Academic journal article Contemporary Economic Policy

Modeling the Incidence of Self-Employment: Individual and Employment Type Heterogeneity

Academic journal article Contemporary Economic Policy

Modeling the Incidence of Self-Employment: Individual and Employment Type Heterogeneity

Article excerpt

I. INTRODUCTION AND BACKGROUND

Over the last three decades, there has been considerable interest among both academics and policymakers in the determinants of self-employment, as well as business ownership more generally. Such interest is not surprising given that the self-employed have emerged as an important group within the labor force in many countries (Le 1999). Furthermore, self-employment and entrepreneurship have been regarded as avenues for raising employment with self-employees and entrepreneurs creating their own jobs and potentially creating jobs for others, thereby serving to alleviate unemployment and poverty.

A number of approaches have been developed to explore the determinants of self-employment, emphasizing to varying degrees sociological, psychological, and economic influences. Recent literature has explored the choice between self-employment and paid employment (see Earle and Sakova 2000), whereby individuals compare the utility derived from each sector and then decide which sector to enter. The existing literature has focused on the role of pull and push factors, where the former relates to factors which encourage individuals to voluntarily choose self-employment (such as independence and flexibility), whereas the latter relates to a lack of alternatives because of, for example, labor market conditions. For example, unemployment push and pull factors play an important role with displaced workers being pushed, or pulled, into self-employment by supply-side considerations (Taylor 1996). There has been a focus on the attributes of the self-employed, concentrating on characteristics such as gender, ethnicity, education, marital status, age, and number of children as well as financial factors such as wealth and unearned income. In general, empirical studies specify a reduced form Probit or Logit model of self-employment whereby the vector of explanatory variables contains a combination of individual and labor market characteristics. For comprehensive reviews of the existing empirical literature on self-employment, see Is (1999) and Parker (2004).

Modeling the incidence of self-employment, however, has proved problematic. Although the individual supply-side characteristics of the self-employed are well documented, we argue that to date the literature has largely neglected, or indeed misspecified, demand-side aspects that are potentially important in determining self-employment. In this article, we present results from a flexible econometric framework that allows us to model, separately and simultaneously, individual heterogeneity (i.e., supply-side influences) and employment type heterogeneity (i.e., demand-side influences) that potentially determine the type of individual who is self-employed. Demand-side influences, which characterize the heterogeneity of employment types, may curb the extent to which individuals are free to choose their preferred type of employment. This estimation strategy allows us to distinguish between the differential effects of factors which lead to individual heterogeneity and those which lead to employment-type heterogeneity. Thus, we are able to determine the impact of supply-side factors on the probability of an individual being self-employed while also controlling for demand-side influences.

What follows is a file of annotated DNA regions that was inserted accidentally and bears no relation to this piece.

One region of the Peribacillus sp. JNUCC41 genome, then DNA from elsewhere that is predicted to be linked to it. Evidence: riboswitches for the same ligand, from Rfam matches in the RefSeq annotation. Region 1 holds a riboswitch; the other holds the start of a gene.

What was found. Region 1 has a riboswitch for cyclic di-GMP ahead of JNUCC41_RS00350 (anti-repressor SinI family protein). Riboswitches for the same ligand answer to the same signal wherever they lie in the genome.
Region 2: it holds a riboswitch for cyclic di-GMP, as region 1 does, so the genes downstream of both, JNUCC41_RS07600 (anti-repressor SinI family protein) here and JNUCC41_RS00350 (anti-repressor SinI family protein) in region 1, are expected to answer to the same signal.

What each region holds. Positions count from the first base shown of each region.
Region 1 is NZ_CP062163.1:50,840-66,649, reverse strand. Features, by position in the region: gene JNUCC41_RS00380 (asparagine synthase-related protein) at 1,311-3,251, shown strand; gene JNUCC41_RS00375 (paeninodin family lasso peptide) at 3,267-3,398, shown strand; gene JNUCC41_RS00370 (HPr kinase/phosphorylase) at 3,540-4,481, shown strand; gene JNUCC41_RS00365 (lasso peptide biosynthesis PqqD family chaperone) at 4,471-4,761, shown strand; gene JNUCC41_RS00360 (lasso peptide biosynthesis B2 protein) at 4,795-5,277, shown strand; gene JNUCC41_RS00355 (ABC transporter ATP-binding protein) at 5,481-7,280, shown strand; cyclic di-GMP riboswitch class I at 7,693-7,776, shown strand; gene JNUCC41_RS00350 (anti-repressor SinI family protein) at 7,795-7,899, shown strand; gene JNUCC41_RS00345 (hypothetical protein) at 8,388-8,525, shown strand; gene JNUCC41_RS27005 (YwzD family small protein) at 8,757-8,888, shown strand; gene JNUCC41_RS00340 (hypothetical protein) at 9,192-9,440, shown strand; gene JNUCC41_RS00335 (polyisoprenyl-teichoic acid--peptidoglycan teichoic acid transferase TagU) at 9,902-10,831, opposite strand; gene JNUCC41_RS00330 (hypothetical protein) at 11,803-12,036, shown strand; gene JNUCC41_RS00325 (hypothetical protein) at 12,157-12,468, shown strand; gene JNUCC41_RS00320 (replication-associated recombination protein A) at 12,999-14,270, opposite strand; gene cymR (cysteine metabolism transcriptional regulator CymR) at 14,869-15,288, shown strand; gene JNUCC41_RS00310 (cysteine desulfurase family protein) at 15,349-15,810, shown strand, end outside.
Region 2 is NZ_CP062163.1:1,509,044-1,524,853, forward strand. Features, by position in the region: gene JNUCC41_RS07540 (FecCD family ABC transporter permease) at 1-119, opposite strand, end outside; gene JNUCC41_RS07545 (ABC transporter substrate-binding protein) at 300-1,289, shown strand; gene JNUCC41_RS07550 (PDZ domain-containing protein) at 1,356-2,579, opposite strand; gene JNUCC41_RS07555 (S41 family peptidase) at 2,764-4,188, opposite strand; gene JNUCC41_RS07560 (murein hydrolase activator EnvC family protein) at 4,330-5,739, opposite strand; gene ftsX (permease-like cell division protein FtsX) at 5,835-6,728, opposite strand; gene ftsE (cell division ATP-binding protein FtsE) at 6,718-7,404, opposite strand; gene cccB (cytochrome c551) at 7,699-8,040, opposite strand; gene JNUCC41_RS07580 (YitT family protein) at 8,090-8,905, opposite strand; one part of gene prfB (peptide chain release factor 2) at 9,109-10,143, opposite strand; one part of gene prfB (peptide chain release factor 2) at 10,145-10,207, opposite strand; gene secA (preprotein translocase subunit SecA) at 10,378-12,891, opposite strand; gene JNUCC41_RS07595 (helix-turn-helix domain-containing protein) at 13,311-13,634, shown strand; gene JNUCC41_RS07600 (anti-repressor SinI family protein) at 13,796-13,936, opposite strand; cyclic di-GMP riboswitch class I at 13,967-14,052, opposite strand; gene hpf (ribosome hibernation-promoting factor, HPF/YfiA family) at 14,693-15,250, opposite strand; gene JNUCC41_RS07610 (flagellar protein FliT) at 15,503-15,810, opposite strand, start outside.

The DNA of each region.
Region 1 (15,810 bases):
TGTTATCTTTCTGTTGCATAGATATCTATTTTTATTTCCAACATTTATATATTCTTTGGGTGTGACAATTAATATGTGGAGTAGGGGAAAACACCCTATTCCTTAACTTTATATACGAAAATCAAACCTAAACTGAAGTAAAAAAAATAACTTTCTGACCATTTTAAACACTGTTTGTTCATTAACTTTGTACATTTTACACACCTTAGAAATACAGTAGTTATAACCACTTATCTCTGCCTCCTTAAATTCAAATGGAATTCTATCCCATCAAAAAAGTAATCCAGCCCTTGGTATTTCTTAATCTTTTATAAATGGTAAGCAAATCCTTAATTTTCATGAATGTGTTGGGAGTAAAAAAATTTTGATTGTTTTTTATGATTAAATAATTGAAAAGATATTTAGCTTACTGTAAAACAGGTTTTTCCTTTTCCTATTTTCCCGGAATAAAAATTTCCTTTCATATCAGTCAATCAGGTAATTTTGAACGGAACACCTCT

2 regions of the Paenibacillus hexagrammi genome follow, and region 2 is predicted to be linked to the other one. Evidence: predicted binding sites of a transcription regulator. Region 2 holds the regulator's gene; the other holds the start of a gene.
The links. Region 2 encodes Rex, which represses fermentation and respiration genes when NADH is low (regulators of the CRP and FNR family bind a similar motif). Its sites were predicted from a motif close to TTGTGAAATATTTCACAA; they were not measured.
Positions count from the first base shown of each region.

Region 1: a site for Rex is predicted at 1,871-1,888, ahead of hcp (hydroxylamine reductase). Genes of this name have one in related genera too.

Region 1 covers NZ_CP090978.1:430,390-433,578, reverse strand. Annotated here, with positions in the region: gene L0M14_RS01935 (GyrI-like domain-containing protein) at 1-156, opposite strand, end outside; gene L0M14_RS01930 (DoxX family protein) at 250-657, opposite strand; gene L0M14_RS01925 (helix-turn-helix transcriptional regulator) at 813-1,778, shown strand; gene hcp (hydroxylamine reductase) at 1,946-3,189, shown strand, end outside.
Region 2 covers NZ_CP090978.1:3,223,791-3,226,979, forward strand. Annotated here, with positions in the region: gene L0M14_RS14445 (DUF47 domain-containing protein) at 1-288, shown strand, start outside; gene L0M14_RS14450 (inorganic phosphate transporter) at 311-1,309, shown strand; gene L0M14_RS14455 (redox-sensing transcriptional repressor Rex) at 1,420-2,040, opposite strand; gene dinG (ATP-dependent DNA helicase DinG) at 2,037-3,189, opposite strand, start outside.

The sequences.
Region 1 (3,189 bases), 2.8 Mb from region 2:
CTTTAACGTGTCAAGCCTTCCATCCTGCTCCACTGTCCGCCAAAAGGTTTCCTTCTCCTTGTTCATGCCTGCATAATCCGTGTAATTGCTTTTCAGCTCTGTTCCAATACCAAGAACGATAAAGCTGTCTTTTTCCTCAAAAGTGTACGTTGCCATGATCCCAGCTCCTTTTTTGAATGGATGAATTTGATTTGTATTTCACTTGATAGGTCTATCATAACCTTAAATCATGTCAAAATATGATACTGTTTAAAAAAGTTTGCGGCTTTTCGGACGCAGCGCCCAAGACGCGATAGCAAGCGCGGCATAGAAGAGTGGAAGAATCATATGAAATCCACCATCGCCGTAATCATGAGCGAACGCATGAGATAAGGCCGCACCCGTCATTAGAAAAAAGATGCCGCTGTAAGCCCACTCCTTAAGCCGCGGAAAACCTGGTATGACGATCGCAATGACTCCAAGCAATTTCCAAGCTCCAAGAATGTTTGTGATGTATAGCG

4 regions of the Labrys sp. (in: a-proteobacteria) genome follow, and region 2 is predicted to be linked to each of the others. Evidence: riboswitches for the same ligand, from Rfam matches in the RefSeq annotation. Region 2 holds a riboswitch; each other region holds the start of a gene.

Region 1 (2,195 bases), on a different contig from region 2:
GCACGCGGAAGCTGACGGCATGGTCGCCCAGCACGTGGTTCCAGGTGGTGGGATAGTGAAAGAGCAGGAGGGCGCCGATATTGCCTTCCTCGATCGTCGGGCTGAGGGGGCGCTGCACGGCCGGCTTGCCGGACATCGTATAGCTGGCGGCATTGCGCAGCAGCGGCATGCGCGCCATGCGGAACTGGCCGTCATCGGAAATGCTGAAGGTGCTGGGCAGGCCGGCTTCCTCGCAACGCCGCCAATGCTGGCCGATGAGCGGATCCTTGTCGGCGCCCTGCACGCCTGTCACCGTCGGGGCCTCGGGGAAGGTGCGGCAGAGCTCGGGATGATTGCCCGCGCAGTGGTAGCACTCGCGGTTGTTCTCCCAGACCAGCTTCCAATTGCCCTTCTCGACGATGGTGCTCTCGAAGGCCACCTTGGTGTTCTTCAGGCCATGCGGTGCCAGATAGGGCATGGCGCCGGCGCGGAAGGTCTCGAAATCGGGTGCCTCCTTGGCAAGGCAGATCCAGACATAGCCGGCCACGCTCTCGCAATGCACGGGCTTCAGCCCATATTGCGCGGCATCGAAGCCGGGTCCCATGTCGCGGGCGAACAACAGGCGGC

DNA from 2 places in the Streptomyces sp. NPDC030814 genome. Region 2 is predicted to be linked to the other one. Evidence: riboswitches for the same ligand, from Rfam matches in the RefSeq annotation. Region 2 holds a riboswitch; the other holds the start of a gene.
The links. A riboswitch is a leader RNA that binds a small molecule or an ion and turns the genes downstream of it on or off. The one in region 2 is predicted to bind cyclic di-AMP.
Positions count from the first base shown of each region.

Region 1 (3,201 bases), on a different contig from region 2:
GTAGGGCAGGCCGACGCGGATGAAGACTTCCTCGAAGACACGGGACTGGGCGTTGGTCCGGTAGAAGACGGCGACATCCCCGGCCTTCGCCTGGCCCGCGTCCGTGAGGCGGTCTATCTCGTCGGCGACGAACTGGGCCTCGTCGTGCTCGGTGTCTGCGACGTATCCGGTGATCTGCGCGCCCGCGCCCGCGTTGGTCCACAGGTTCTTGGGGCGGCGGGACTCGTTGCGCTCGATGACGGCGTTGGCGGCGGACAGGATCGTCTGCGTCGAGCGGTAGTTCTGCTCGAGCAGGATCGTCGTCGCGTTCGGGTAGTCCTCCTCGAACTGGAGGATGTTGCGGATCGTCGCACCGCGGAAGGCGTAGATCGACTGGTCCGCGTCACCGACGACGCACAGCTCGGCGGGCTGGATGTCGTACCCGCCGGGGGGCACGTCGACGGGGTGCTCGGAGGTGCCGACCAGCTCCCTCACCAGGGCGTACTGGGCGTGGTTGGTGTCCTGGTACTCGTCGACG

Our focus on both supply-side and demand-side influences makes an interesting contribution to the existing literature, which has tended to focus on supply-side considerations. Such an approach is potentially particularly problematic in the context of policy directed toward encouraging self-employment. As argued by Parker (2004), it is important to explore both the supply of, and the demand for, self-employees in order to identify and attain the socially optimal level of self-employment rather than simply assuming that an increase in self-employment is desirable. Moreover, for policymakers it is important to know to what extent demand-side influences do indeed curb an individual's preferred employment choice: if this is particularly strong for some employment choices this will effectively hinder policy aimed at, for example, increasing self-employment levels. …

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